Today June 2009
After having a miserable time with both Vista and Windows 7 on my notebook, I gave it up and reinstalled Windows XP and to this time, a couple of months, and many trips later, it has worked flawlessly. Notebook will spend the rest of his days with XP and that will be just fine for what I use him for when traveling. As for Windows 7, I decided to give it a try on my test computer. That was the my Media Center machine that for years, would just not work that well because I am convinced, of the drivers and conflicts between Media Center and the dual video card and the TV tuner card inside that computer. I had never been a fan of Media Center XP and from the many other computers I have had to look at with it installed, can easily see why, just too buggy, too many conflicts, and too many headaches.
There is even a separate website for looking at Windows 7 and you will soon see tons more sites popping up all over the place. But, if you really need to know whether your current computer will work with Windows 7, download the Upgrade Advisor: http://www.microsoft.com/windows/windows-7/upgrade-advisor.aspx.
A couple of things you will find about Windows 7 and if you are a Vista user, the changes won’t be that radical unless you start to dig into the file structure to find things. If you go blindly along, you will do just fine but as soon as you want to stash something like you did in your DOS to XP days, you might run into some snags. Another thing is that Windows 7 doesn’t come with a mail program any more. All I can say is hooray to see Outlook Express finally go by the wayside. Vista users will already know that it was replaced by Vista Mail but Windows 7 sends you to the cloud for Windows Live Mail. http://download.live.com/wlmail?wa=wsignin1.0.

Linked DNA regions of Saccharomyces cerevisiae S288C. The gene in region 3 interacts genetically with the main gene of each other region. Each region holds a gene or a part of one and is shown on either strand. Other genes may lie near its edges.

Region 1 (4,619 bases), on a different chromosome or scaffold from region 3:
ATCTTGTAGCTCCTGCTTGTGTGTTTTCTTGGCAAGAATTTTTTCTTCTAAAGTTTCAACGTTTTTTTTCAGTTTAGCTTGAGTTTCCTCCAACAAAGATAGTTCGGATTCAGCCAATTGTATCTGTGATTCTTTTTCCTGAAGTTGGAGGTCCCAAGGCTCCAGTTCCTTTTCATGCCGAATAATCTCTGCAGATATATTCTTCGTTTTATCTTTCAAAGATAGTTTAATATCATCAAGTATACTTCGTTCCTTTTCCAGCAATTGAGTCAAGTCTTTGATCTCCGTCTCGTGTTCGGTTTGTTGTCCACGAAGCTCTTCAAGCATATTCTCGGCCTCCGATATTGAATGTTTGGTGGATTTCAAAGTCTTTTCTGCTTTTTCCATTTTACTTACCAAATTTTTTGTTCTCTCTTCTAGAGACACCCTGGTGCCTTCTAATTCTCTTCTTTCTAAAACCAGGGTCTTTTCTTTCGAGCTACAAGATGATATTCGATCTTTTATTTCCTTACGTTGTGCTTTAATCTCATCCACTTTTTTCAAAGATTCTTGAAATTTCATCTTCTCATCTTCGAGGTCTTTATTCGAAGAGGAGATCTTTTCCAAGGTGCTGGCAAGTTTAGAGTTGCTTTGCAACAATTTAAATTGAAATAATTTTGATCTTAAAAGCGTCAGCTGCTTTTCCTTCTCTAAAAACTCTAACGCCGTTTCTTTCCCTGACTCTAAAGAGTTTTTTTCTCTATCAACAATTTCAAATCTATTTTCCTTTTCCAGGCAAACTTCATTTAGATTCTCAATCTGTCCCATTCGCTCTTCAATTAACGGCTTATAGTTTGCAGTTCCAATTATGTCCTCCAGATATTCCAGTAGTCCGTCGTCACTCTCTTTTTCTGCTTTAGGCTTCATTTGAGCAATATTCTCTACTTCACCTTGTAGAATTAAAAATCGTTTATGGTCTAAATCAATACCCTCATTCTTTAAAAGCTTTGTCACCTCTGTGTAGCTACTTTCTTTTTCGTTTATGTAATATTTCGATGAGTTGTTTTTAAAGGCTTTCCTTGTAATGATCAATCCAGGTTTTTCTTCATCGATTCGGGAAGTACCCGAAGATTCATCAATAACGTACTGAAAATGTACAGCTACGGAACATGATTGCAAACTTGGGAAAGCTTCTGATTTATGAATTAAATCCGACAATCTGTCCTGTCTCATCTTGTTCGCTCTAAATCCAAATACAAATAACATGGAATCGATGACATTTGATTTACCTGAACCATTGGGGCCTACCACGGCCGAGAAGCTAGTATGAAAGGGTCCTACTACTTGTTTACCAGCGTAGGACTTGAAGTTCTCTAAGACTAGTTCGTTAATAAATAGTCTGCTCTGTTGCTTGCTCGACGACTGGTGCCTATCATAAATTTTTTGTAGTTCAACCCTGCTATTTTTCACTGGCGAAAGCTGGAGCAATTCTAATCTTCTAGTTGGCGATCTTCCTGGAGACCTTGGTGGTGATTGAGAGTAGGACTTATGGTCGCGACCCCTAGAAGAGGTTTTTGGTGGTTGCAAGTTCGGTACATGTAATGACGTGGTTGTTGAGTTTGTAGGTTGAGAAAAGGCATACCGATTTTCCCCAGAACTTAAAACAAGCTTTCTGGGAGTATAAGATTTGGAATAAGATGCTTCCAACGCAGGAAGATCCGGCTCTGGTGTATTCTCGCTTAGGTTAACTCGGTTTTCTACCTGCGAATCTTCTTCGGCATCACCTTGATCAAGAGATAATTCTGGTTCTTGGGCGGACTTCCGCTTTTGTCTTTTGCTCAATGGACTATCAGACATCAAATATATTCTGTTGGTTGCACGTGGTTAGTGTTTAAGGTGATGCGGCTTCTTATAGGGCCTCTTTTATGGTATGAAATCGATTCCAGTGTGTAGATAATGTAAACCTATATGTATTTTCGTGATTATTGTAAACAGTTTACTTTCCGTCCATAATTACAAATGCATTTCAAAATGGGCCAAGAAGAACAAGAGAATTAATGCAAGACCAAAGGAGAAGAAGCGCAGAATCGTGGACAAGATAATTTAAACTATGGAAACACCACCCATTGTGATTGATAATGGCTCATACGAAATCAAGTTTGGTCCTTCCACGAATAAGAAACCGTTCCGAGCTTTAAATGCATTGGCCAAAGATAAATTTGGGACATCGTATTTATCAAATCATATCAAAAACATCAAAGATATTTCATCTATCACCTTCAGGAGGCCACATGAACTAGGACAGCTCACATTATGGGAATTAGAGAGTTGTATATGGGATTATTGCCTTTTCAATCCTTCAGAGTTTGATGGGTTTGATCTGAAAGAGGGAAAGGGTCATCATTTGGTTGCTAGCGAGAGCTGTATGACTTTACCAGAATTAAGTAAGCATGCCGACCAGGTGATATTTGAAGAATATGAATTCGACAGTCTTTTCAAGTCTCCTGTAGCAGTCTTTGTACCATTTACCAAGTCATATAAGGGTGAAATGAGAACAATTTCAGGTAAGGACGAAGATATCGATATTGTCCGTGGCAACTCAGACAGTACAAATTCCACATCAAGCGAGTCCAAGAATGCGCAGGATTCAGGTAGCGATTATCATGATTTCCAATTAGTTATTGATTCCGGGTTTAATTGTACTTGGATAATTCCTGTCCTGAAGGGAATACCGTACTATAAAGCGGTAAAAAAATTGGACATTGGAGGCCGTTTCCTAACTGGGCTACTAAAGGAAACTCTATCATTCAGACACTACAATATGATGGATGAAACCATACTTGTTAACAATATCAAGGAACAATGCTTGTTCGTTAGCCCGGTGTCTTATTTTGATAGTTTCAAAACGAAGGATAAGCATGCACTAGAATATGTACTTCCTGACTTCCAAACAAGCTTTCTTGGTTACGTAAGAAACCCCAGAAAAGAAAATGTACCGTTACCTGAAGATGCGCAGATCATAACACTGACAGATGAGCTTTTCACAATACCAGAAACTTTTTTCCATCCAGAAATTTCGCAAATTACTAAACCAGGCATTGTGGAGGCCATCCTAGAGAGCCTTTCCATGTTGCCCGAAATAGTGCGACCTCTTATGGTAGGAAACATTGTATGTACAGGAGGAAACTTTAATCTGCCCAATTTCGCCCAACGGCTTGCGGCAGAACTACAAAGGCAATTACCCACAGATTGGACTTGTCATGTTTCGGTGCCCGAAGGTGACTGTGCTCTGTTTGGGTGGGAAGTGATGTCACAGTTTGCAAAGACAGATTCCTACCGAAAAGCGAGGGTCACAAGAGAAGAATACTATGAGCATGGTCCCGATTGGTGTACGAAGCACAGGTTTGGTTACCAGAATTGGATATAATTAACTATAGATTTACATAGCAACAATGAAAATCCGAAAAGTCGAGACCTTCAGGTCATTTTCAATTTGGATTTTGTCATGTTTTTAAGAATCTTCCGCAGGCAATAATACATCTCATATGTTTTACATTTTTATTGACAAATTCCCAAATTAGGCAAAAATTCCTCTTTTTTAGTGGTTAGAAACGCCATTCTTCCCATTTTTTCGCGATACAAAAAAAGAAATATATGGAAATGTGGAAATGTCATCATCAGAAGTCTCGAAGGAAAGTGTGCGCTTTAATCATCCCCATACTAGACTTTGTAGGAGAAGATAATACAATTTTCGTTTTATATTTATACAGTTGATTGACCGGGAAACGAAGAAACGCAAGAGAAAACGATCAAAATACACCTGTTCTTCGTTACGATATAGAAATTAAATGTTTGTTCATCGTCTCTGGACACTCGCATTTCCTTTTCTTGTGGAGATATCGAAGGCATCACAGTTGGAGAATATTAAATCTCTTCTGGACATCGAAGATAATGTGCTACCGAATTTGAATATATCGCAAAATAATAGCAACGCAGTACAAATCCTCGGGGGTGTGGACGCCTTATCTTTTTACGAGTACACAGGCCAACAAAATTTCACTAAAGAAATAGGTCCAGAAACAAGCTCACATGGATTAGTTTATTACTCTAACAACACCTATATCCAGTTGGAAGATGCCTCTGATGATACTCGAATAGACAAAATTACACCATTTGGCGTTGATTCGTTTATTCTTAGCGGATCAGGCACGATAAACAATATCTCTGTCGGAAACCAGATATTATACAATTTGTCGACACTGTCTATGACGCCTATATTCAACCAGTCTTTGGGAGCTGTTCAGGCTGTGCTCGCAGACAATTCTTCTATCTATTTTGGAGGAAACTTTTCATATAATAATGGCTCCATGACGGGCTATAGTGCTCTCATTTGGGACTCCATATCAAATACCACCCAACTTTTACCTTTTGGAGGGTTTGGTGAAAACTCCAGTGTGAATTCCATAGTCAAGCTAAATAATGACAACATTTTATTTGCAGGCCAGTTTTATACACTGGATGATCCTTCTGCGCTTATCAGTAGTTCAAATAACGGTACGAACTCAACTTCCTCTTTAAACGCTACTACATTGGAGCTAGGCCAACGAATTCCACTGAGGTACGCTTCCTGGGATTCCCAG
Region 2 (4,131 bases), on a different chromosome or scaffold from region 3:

So far, I have had it on my test system for a couple of weeks and it has really run very smoothly. A quick word of caution is that you cannot upgrade from Windows XP to Windows 7, you have to nuke the system and start over, but before you do, use the Upgrade advisor and the new Windows Easy Transfer Wizard to save your files and emails to an external hard drive. When installing it, Windows 7 will automatically load as many drivers as it can from its own database and if you do run into snags, just like Vista, it will be because of the hardware. I installed Skype on the computer and while I could hear sounds just fine through the speakers, I discovered that the microphone and headphones I plug in produce nothing at all. Checked the device manager and only found a single driver for sound that would only power the speakers so I needed to download the Intel Vista drivers for my computer. Took care of that problem. The second problem was I could not get my Creative camera to work, didn’t like the drivers built in and when I try to install the CD, even though Vista compatible, the software pops up and says I have an unsupported operating system. (got the same results when I tried to load my copy of Norton Internet Security 2009 on the computer as well.) The way around the camera was to plug it back in, and when Windows couldn’t find the driver, just point to the correct folder on the Creative CD and it loaded just fine so now I can make and send Skype video calls just fine.